Chapter 6: Negotiations

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One nasty side effect of going places with Isla Faulkner was that it always made me hyperaware of all objects in the area that could be used to murder me.

Isla told Harris to stay put while we discussed 'whatever bullshit Jack imagines to be important', as she so eloquently phrased it, and the boy would follow that order if he knew what was good for him. I didn't believe the thought of not obeying would cross his mind: Isla hadn't survived the army and climbed the ranks of the local crime syndicate by being nice and forgiving. An air of authority and menace hung around her at all times. Commands she gave were meant to be heeded, and if Harris couldn't sense that, I'd unprofessionally diagnose him with a severe case of emotional tone-deafness.

Either way, we left the kid behind us and migrated towards the water the murdered bunyip had come out of, from where Harris wouldn't hear us. Nerves combined with the strong reek of algae, fish, rot and blood made my stomach flip. The bunyip's corpse lay near us, water nipping at one of its webbed feet; its mouth hung open, its glassy stare was raised to the sky and mosquitoes already scrambled to get to the blood spilling from its throat, which had been sliced open by that damned machete.

I scanned the area.

Machete? Deadly for obvious reasons. Bunyip tusks?Also deadly, could be used to stab me with. Water? Posed a risk, for I could be drowned in it. Weird brown mushrooms in the grass to my right? The most treacherous of all: Isla could shove them down my throat and I could either slowly die of being poisoned or choke to death.

"Jack." Isla brought me back to reality using nothing but my name spoken like a warning.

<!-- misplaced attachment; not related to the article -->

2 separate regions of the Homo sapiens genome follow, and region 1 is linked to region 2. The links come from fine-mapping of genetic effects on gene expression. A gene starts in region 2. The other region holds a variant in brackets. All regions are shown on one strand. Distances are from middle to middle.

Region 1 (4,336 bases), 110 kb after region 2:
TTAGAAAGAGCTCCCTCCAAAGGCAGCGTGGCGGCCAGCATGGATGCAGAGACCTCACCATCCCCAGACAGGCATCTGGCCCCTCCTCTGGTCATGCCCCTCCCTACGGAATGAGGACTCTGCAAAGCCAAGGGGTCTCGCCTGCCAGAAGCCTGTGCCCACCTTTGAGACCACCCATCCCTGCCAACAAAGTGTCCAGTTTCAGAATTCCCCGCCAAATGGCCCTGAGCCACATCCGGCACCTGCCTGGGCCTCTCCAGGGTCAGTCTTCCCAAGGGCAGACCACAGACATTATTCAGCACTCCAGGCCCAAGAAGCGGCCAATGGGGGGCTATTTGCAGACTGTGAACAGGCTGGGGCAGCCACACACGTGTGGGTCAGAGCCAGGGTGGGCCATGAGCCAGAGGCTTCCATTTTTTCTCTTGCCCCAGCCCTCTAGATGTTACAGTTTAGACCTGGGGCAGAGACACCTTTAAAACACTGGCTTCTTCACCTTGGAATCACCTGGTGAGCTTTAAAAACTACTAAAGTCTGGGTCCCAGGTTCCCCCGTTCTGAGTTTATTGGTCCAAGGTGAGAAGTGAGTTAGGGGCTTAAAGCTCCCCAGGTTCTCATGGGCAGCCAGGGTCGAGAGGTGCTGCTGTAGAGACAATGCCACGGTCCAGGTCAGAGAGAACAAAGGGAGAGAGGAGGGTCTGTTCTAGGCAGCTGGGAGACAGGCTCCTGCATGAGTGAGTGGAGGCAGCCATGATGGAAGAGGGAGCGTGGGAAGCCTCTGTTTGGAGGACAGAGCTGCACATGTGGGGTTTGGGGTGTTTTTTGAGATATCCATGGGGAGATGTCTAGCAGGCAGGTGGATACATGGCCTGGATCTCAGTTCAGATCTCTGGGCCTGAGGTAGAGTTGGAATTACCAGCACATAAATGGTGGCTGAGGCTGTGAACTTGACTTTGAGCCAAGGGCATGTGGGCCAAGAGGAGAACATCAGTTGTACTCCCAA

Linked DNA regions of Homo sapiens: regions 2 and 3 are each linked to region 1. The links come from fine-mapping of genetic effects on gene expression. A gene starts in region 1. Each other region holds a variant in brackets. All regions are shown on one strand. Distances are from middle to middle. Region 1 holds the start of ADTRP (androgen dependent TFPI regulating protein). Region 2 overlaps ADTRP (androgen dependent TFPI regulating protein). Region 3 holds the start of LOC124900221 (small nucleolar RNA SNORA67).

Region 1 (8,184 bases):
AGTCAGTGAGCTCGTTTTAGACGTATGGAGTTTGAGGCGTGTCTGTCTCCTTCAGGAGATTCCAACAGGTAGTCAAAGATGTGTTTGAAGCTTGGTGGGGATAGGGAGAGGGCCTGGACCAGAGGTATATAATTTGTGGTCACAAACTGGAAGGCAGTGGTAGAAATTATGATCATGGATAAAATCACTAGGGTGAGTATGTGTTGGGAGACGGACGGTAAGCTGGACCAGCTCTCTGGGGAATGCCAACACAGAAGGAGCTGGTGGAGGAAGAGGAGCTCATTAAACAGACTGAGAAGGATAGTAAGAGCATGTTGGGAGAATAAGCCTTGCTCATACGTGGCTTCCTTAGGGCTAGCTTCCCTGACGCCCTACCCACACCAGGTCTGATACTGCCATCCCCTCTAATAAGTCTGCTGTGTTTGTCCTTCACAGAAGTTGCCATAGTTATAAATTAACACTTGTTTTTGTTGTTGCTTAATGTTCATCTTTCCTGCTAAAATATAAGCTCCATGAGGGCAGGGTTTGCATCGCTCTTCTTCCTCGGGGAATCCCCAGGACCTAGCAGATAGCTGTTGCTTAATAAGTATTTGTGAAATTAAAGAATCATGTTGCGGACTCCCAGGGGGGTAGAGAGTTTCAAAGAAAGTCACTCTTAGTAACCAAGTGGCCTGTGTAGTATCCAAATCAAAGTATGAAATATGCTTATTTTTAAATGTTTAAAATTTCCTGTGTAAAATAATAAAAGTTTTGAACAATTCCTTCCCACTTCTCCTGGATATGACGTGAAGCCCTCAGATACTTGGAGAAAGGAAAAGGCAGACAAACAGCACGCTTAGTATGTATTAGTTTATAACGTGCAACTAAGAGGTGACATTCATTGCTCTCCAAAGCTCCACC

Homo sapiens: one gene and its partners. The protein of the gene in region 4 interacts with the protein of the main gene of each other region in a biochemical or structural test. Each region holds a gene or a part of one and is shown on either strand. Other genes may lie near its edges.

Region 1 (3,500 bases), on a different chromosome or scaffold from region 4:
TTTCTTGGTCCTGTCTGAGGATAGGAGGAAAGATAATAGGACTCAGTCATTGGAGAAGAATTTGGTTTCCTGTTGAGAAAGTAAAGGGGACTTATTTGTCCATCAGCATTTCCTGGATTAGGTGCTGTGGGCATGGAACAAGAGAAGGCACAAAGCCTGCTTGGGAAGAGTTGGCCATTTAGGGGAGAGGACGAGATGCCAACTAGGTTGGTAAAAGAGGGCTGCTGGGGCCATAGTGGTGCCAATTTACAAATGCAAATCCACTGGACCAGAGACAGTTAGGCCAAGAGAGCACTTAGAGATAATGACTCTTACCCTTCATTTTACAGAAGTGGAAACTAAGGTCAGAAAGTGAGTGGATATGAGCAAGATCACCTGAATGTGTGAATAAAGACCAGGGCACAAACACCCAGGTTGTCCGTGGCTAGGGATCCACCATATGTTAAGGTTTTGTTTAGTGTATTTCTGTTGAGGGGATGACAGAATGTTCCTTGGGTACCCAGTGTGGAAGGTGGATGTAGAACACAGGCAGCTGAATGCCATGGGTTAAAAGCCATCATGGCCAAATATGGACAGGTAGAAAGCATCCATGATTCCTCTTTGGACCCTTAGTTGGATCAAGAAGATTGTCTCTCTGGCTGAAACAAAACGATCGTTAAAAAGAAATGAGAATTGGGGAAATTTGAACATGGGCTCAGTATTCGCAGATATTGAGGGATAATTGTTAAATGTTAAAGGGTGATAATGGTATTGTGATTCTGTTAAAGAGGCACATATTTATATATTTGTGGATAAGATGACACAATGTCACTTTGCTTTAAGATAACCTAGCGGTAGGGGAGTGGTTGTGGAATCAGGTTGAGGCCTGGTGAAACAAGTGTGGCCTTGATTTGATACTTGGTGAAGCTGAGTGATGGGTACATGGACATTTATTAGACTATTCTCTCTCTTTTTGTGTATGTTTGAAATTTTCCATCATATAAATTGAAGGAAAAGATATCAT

"Wha-what?" I stammered, as alert as a guy who'd been lost in thought about fungi getting lodged in his oesophagus could possibly be.

Isla crossed her arms and stared me down. "You said we needed to talk. Talking starts now."

"Right." I cleared my throat. "Isla… what do you think we should do about Harris?"

Testing the waters was crucial in this stage of my quest for my boss' compliance. If I was going to get her to do what I wanted, I had to play my cards right. Putting my own idea out in the open and confronting her with it head-on would only irk her more than anything; instead, I had to hear her out and slowly, with caution, adjust and fine-tune whatever plan she herself had until it suited both of us.

Isla threw a glance in the boy's direction, an unreadable glint in her eyes. Her expression as a whole was one of indifference. "Well, you helped him," she began, "and it seems only fair he repays you, whether he wants to or not. The sword is valuable. He's indebted to you, and I reckon the weapon will be enough to pay that debt off."

But if the sword goes to me, it goes to you, I thought to myself with a skeptical smile, because I have my own debts to deal with. Clever. As much as it pained me to do so, I had to give my boss credit for being a shrewd brute instead of a senseless one.

"When we have the sword," Isla continued, "we continue on to find that necklace, and he goes his own merry way. Unarmed, but if that sword's all he has, he didn't come with a weapon in the first place, so he shouldn't miss it much. He can find his girlfriend or die trying. Either way, we're not responsible for what happens to him. He's here by choice."

She had a point, and I couldn't deny it. The rational, practical part of my brain understood it all made perfect sense. Harris would've been dead and gone if my stick and I hadn't been there; by all means, I deserved eternal gratitude and a proper reward as a cherry on top. The boy was also indeed here by choice, his own choice full of youthful hubris, and it wasn't like Isla and I were his parents. Looking out for a teenager wasn't even close to in our job descriptions.

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